Mary Colter: Architect of the Southwest
by Arnold Berke
Since I always travel with books and knew we’d be staying at La Posada in Winslow, Arizona, I packed, Mary Colter: Architect of the Southwest, by Arnold Berke. After arriving; unpacking; and following the self-guided tour of the hotel, pausing to admire architecture, artwork, and gardens; I turned to my book to further my knowledge of this remarkable woman and her work on this “last great railroad hotel.” As architect for Fred Harvey, Colter brought La Posada to life in 1929, overseeing each detail. Closed for 40 years, current owners, Allan Affeldt and Tina Mion, “heard about the hotel and purchased it in 1997,” committing themselves to “returning La Posada to Colter’s original concept.” Because of them, one feels Colter’s spirit in this jewel of a hotel, along with gratitude for such a loving restoration. And, as if simply “being” at La Posada isn’t enough, bookcases fill the guest rooms and hallways, tempting all readers to “choose one” and then find the perfect spot, inside or out, to read away.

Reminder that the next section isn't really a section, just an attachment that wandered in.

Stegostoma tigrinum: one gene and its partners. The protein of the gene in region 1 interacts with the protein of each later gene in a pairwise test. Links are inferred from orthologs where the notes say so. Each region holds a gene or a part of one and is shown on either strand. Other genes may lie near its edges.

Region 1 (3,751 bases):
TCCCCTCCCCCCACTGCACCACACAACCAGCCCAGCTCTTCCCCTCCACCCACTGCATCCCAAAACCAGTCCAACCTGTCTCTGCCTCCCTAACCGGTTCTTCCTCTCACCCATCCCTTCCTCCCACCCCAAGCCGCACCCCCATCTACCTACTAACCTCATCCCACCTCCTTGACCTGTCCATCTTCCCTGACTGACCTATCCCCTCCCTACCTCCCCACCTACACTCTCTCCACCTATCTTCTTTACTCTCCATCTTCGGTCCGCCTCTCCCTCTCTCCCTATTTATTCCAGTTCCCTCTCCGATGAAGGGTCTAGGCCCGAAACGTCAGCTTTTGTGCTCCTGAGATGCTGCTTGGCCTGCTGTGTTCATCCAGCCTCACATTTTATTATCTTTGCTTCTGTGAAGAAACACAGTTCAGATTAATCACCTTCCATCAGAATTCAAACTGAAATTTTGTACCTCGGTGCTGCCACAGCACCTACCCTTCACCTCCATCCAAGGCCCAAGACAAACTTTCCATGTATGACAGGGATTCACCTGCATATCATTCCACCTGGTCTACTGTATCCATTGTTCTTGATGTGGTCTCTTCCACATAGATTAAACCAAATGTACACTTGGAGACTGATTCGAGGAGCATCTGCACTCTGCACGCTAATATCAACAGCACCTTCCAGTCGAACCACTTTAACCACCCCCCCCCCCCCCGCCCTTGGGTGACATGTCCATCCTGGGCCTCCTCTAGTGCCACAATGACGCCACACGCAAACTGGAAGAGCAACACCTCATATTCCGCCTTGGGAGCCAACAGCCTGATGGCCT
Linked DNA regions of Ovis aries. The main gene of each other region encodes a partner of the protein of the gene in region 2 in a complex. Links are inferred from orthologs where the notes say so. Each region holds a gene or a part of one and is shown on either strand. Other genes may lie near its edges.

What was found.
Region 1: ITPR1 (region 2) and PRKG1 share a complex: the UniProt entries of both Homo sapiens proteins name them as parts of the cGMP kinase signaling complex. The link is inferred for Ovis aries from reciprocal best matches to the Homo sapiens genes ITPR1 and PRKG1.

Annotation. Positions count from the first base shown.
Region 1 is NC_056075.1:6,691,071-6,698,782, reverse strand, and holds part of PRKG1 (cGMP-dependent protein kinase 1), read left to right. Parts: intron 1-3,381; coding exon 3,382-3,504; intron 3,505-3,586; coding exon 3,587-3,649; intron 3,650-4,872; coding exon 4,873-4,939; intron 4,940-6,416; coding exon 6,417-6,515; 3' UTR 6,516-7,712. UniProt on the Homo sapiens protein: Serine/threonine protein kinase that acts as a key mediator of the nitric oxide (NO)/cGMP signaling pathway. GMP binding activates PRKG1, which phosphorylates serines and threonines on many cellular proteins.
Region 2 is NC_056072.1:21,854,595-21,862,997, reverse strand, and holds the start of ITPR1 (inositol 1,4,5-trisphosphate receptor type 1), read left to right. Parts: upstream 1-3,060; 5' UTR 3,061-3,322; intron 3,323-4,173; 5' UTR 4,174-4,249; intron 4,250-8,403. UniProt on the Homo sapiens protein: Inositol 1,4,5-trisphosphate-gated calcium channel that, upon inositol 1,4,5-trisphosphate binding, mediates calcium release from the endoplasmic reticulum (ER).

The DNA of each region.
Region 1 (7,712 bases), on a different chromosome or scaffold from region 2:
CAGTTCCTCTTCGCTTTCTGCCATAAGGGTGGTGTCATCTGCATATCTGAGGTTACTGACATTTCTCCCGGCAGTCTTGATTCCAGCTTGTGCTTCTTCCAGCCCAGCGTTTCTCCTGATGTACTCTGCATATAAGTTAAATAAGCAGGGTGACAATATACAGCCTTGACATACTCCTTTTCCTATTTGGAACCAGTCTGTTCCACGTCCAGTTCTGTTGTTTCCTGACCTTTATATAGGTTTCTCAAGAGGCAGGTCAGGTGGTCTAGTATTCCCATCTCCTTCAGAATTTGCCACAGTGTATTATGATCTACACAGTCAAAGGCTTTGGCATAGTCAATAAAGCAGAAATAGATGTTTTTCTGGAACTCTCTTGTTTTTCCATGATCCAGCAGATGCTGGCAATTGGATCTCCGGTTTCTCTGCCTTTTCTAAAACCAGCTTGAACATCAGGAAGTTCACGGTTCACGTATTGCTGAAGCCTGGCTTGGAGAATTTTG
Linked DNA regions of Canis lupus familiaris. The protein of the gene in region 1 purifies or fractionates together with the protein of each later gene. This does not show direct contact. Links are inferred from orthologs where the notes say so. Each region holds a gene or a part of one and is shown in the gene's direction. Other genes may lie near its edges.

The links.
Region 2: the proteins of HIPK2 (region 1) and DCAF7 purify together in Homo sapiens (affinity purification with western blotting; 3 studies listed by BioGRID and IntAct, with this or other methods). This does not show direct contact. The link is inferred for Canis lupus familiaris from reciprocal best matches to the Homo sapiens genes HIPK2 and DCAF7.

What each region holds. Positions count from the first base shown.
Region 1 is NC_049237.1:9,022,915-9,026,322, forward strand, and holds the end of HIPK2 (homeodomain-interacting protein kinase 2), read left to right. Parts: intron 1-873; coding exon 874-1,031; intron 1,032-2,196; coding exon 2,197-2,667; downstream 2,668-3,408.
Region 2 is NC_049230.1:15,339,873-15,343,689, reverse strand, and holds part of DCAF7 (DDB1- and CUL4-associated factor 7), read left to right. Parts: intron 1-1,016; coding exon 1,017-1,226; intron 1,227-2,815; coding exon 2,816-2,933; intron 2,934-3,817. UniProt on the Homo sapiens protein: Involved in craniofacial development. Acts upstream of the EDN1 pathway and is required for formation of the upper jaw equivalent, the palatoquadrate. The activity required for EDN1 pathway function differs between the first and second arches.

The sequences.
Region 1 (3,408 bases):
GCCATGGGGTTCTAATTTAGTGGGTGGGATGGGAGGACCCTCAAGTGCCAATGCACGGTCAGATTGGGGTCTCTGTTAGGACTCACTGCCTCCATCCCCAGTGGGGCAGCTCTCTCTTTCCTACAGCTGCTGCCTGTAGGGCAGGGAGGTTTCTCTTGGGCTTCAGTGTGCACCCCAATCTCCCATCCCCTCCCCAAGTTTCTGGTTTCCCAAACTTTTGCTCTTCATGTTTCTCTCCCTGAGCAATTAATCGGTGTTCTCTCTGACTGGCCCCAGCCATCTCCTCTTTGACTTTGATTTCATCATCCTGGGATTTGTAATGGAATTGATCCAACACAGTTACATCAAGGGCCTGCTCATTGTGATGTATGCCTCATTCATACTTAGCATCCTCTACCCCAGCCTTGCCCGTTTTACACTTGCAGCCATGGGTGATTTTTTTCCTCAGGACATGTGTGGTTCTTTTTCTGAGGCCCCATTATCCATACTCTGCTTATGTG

Opening day ceremonies on May 15, 1930, brought top brass from the Santa Fe and the Harvey Company to Winslow to participate in the official formalities. In a widely remembered story, two cowboys (or men dressed as such) decided to celebrate in their own way, riding right into the hotel on horseback, their mounts slipping on the slick flagstone floors. They picked up the diminutive Mary Colter, set her on the lobby counter, fired their guns a few times, and rode off, presumably not into the sunset. In June, Harvey Company photographers arrived in town to take stills and motion pictures of the hotel. The former were destined for newspapers and the latter for movie theaters, most of these in the East, which was still the nation’s population center and thus the mother lode of the Santa Fe/Harvey customer base. — from Mary Colter: Architect of the Southwest, by Arnold Berke
303 E. 2nd Street (Route 66)
Winslow, Arizona 86047